You surely know about The case for Free use: reasons not to use a Creative Commons -NC license but for anyone else reading this, the linked thing has a bunch of arguments, primarily written by Erik Moeller in 2005, though it has been tweaked by a number of people since, several of them among the tiny number of people who have visited this site, eg @wolftune and @solstag. Its “further reading” section points to a few other resources.
I’d enjoy seeing someone develop new material specifically intended and tested/iterated toward getting NC licensors to join the commons. I have three related suspicions:
- Successful material will might start from an understanding and even sympathy with the conceptions of fairness and prestige and professionalism creators assume go with commercial exclusivity.
- NC licensors are a trivial target for such material, if it existed. The biggest failure of NC is lack of adoption by many with a stake in the property-based system; non-licensors constitute a vastly larger and more important target. My pet theory about why freedom advocates get worked up about NC (and semicommons licenses generally) is that it represents an identity crisis, not that it is a problem worth expending energy on, given vastly greater problem/opportunity of unmitigated copyright.
- The most helpful thing will not be new arguments or new material based on the status quo, but more culturally relevant or better culturally dominant venues for which committing works to the commons is a requirement for full participation. Therefore my interest in concentrated platforms for promoting free works and commoning advertising.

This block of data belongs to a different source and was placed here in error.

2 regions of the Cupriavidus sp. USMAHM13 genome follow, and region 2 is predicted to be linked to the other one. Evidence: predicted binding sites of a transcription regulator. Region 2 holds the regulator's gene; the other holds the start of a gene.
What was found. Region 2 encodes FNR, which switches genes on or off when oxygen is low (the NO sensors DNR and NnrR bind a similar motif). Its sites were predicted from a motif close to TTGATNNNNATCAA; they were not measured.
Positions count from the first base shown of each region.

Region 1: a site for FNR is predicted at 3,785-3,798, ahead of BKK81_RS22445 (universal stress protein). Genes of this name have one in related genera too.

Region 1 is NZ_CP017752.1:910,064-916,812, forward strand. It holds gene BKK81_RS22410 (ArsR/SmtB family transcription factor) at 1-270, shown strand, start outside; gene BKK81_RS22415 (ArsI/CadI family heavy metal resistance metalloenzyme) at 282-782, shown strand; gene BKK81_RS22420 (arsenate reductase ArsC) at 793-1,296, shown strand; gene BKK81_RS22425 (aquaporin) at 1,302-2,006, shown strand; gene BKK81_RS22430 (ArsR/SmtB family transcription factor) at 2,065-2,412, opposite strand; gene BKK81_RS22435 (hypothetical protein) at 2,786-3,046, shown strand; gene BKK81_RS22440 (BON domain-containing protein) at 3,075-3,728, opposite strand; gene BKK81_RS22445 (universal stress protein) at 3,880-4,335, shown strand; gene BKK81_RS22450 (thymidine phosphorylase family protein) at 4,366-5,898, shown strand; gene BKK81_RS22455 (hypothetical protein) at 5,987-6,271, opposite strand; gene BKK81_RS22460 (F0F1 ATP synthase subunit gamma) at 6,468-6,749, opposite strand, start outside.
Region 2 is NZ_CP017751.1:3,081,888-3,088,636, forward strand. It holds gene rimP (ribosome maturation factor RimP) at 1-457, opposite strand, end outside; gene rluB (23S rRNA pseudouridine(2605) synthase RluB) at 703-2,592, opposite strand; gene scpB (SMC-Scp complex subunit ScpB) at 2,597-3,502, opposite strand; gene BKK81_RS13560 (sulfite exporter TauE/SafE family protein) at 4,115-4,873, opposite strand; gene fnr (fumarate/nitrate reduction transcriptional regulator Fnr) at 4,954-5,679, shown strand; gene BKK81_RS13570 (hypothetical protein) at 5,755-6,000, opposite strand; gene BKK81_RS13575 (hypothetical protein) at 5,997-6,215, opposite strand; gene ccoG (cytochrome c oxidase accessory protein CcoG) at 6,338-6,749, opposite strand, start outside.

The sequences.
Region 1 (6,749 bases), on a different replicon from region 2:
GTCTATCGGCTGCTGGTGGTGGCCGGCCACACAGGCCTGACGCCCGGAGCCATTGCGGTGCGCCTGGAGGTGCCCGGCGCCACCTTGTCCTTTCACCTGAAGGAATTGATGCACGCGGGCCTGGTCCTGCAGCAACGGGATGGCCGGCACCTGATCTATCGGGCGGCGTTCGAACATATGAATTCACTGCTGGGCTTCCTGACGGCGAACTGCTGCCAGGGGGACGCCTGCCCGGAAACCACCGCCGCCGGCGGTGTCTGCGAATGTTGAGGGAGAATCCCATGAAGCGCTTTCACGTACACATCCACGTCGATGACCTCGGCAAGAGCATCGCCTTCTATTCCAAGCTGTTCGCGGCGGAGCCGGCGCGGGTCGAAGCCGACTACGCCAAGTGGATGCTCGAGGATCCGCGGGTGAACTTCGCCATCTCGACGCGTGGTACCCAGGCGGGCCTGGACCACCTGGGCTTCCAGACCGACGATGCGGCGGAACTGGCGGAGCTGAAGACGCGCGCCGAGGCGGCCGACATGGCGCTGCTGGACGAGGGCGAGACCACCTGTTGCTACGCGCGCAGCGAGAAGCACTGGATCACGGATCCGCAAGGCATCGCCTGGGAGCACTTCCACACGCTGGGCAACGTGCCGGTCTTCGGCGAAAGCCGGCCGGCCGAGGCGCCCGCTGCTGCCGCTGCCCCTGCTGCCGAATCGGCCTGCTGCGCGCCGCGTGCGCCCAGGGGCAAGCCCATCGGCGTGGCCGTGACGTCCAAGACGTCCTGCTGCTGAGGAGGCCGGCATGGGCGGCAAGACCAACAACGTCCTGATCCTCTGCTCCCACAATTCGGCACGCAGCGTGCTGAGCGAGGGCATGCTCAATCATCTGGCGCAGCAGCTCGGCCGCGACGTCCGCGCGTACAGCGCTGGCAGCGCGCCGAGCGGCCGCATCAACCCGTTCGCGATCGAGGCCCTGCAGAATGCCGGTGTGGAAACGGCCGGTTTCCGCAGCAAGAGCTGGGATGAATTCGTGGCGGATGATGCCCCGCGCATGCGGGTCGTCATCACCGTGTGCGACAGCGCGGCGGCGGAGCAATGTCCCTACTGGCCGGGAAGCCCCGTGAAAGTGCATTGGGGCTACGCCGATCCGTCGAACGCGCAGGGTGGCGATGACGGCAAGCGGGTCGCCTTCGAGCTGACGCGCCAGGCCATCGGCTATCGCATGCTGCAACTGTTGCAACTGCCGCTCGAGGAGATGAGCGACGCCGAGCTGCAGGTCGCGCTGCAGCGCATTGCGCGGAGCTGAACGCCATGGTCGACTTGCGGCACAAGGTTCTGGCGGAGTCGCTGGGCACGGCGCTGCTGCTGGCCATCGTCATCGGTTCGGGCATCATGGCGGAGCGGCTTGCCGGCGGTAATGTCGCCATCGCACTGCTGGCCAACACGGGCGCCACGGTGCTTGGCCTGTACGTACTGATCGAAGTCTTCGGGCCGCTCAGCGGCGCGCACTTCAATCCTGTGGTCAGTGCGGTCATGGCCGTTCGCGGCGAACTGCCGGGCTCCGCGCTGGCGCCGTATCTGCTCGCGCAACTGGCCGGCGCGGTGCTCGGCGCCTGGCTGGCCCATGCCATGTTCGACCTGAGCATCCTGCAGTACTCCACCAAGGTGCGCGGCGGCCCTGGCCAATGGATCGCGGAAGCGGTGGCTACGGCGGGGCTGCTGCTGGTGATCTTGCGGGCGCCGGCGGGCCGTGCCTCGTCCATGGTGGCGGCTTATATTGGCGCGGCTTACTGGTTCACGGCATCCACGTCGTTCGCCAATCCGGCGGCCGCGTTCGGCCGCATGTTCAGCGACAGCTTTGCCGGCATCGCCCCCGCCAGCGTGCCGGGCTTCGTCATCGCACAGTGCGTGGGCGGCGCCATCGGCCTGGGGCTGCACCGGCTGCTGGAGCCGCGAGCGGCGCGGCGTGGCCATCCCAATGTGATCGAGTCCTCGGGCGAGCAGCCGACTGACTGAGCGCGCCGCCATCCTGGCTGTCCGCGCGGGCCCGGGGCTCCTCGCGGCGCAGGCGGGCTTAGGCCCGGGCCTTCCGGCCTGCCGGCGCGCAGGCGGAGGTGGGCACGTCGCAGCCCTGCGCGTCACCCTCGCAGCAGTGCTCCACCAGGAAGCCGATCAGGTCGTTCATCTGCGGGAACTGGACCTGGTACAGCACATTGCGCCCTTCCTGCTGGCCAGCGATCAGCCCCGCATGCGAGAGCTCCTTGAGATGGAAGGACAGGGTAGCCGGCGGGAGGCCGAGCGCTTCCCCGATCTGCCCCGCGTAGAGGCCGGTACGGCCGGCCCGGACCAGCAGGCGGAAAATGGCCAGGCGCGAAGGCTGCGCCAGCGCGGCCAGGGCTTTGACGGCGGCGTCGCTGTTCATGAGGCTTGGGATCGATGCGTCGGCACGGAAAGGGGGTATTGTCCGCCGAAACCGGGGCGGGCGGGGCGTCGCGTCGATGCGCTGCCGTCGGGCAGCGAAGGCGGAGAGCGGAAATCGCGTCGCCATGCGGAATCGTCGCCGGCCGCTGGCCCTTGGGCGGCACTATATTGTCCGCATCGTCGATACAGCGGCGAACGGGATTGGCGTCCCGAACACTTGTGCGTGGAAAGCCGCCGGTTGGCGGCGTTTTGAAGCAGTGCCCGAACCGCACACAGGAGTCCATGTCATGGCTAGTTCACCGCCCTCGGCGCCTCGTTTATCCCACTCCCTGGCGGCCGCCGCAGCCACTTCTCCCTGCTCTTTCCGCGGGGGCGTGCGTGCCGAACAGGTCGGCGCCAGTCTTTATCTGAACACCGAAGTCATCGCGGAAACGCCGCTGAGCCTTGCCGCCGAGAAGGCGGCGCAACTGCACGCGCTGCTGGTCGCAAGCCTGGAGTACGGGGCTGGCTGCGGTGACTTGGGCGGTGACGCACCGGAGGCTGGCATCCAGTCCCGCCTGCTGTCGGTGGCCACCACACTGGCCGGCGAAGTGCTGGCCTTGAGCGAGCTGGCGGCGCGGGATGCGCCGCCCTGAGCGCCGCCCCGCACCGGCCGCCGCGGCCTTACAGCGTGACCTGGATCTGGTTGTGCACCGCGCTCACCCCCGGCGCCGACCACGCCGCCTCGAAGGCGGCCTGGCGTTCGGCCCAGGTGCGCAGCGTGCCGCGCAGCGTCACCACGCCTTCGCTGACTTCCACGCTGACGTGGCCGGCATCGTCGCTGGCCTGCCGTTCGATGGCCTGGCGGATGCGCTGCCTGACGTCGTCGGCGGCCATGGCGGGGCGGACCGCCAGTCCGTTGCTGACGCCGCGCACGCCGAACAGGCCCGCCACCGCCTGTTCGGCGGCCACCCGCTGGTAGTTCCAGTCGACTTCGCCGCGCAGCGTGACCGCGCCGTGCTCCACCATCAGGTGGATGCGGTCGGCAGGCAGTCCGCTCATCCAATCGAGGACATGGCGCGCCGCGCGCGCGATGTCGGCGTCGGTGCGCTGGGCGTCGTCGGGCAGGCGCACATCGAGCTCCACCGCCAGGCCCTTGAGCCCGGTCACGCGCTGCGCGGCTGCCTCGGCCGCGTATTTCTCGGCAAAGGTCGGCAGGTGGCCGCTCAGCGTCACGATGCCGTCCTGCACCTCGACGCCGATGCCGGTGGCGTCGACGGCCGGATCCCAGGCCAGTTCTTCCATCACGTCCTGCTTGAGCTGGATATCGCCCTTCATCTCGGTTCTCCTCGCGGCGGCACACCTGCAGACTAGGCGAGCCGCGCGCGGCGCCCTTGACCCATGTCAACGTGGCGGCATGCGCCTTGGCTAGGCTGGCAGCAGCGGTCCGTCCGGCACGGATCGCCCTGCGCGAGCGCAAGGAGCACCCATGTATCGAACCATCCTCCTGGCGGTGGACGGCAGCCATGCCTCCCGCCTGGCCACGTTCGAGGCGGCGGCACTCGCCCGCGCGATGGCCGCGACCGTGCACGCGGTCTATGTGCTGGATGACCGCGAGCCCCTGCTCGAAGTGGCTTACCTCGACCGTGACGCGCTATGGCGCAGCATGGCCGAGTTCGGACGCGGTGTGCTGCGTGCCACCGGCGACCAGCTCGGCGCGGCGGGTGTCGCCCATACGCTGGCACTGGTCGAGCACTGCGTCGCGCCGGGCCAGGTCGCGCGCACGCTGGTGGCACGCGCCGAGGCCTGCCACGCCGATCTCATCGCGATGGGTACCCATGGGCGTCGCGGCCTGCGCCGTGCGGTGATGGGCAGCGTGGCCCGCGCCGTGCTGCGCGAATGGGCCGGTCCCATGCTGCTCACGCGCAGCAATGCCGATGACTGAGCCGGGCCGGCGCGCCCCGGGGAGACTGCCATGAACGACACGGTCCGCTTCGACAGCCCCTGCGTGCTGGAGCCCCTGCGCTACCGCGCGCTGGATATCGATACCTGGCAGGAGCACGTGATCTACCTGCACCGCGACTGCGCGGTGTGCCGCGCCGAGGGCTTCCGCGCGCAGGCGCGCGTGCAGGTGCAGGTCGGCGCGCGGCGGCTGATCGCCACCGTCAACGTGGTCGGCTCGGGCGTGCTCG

But (3) is a different sort of task and regarding (2) it’s entirely possible that people reading this have some kind of comparative advantage in communicating with people who already know about free and semifree licenses, so that’s who we should attempt to communicate with despite the relative triviality of that audience. So I’d still really enjoy seeing material developed targeting NC licensors.
Towards doing that, another useful activity might be to collect stories of former NC licensors who have transitioned to using free licenses. I have a built a latent collection of these over the years, could probably put together a decent list given a few hours of searching email and the like. A complementary approach would be to do a widely publicized survey. I kind of want to do this now. Thoughts?